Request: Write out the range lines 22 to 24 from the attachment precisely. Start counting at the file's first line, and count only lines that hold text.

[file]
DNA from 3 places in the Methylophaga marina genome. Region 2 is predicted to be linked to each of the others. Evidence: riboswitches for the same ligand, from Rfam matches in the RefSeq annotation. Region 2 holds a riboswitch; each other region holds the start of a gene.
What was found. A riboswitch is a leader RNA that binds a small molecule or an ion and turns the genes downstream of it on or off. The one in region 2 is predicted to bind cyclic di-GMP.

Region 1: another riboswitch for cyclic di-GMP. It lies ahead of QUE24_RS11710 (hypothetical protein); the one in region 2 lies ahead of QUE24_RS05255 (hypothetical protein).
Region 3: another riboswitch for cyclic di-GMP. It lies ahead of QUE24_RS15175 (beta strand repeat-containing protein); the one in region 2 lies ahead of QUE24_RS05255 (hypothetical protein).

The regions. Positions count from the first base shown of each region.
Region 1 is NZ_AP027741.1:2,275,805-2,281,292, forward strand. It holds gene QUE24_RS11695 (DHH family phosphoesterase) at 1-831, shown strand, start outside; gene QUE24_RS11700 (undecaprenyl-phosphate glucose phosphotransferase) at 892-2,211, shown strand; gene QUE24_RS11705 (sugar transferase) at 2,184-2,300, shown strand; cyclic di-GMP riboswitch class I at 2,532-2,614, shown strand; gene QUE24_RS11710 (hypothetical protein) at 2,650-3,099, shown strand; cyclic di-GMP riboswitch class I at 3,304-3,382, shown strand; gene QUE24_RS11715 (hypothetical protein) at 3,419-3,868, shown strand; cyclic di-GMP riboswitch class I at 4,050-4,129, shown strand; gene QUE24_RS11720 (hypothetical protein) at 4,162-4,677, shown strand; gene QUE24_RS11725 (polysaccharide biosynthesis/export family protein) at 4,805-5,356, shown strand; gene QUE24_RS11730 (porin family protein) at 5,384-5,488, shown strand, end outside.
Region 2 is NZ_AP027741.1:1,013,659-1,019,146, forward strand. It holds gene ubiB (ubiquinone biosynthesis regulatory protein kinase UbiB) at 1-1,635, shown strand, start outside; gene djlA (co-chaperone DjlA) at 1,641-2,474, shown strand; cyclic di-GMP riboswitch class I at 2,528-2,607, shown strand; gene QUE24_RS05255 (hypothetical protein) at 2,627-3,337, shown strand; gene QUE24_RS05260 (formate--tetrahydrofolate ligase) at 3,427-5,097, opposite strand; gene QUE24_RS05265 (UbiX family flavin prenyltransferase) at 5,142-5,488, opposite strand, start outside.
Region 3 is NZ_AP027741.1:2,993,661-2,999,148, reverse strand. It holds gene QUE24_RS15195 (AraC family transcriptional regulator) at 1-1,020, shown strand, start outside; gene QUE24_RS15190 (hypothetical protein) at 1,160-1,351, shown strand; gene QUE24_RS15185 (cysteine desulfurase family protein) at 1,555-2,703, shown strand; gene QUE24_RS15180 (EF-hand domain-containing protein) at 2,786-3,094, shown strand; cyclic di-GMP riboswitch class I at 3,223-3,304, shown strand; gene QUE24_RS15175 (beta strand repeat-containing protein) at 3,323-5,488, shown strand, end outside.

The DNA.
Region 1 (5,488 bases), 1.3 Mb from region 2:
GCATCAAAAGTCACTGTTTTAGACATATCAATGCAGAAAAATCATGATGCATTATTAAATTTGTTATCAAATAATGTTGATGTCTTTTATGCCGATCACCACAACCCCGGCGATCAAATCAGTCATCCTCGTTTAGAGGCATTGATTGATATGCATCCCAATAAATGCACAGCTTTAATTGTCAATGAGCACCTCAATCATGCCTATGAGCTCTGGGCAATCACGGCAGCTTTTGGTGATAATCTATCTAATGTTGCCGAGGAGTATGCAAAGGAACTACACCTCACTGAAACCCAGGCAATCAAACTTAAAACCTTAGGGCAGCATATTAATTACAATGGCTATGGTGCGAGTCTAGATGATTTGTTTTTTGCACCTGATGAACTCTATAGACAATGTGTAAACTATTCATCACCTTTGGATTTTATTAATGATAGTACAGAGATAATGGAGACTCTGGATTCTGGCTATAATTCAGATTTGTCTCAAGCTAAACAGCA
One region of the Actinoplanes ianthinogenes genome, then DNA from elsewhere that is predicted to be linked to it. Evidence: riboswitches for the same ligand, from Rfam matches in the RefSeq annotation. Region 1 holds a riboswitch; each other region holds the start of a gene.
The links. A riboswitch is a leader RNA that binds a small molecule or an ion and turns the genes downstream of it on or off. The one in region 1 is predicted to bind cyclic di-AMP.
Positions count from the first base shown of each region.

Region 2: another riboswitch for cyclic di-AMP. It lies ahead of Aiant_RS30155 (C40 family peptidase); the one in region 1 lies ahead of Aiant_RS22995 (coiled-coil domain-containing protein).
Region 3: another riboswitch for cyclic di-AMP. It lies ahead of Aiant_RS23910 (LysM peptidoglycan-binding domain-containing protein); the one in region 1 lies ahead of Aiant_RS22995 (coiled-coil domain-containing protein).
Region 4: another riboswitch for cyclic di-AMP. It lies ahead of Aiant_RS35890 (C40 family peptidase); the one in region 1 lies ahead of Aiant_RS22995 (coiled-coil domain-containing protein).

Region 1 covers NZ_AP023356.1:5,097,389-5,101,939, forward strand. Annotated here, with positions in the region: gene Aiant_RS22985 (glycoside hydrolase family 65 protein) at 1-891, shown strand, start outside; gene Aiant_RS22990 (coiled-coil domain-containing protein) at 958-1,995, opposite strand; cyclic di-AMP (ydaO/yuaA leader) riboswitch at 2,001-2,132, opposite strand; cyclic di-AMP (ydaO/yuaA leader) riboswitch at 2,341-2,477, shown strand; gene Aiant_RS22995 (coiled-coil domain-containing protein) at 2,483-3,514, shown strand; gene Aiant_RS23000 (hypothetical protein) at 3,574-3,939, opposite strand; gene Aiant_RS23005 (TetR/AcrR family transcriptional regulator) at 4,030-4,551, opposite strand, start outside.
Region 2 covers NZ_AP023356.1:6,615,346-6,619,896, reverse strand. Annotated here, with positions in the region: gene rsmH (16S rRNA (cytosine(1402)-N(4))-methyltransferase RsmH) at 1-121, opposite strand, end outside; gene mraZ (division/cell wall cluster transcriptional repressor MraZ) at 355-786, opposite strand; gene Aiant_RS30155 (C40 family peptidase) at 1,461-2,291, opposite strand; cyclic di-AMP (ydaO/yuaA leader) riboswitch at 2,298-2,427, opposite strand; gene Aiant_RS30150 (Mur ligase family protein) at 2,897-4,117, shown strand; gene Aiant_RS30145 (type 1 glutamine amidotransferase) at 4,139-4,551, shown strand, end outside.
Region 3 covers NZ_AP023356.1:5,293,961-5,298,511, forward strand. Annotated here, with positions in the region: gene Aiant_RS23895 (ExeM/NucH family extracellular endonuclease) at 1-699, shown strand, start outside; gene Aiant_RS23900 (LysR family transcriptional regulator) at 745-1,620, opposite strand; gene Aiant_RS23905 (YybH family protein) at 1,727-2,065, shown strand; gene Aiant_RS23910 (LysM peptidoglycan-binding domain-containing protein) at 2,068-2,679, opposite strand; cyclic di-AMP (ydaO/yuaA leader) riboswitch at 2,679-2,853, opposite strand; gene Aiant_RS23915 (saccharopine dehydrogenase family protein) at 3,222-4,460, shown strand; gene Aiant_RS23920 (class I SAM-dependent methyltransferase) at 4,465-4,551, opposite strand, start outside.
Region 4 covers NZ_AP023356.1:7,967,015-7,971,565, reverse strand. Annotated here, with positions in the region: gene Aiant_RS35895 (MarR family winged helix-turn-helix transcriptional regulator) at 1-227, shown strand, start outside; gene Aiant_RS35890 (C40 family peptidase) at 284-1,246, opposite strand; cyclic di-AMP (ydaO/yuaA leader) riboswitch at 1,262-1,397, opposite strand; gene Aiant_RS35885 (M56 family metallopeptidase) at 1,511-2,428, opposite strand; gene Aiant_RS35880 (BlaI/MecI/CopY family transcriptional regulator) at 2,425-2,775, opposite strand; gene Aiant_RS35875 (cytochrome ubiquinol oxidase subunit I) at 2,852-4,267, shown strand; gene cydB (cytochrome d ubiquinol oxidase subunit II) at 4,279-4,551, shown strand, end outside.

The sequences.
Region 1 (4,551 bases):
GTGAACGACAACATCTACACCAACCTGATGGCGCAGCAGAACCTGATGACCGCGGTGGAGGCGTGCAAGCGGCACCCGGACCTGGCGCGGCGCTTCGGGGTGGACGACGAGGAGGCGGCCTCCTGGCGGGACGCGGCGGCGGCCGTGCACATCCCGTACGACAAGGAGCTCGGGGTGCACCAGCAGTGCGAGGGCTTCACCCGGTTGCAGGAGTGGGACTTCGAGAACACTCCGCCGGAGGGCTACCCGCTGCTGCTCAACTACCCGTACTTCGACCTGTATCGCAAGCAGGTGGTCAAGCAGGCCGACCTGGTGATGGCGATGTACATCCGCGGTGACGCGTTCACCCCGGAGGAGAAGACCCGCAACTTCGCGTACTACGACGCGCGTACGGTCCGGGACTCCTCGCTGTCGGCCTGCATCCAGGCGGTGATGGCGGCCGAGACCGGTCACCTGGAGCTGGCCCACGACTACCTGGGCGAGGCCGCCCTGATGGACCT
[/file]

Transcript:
The sequences.
Region 1 (4,551 bases):
GTGAACGACAACATCTACACCAACCTGATGGCGCAGCAGAACCTGATGACCGCGGTGGAGGCGTGCAAGCGGCACCCGGACCTGGCGCGGCGCTTCGGGGTGGACGACGAGGAGGCGGCCTCCTGGCGGGACGCGGCGGCGGCCGTGCACATCCCGTACGACAAGGAGCTCGGGGTGCACCAGCAGTGCGAGGGCTTCACCCGGTTGCAGGAGTGGGACTTCGAGAACACTCCGCCGGAGGGCTACCCGCTGCTGCTCAACTACCCGTACTTCGACCTGTATCGCAAGCAGGTGGTCAAGCAGGCCGACCTGGTGATGGCGATGTACATCCGCGGTGACGCGTTCACCCCGGAGGAGAAGACCCGCAACTTCGCGTACTACGACGCGCGTACGGTCCGGGACTCCTCGCTGTCGGCCTGCATCCAGGCGGTGATGGCGGCCGAGACCGGTCACCTGGAGCTGGCCCACGACTACCTGGGCGAGGCCGCCCTGATGGACCT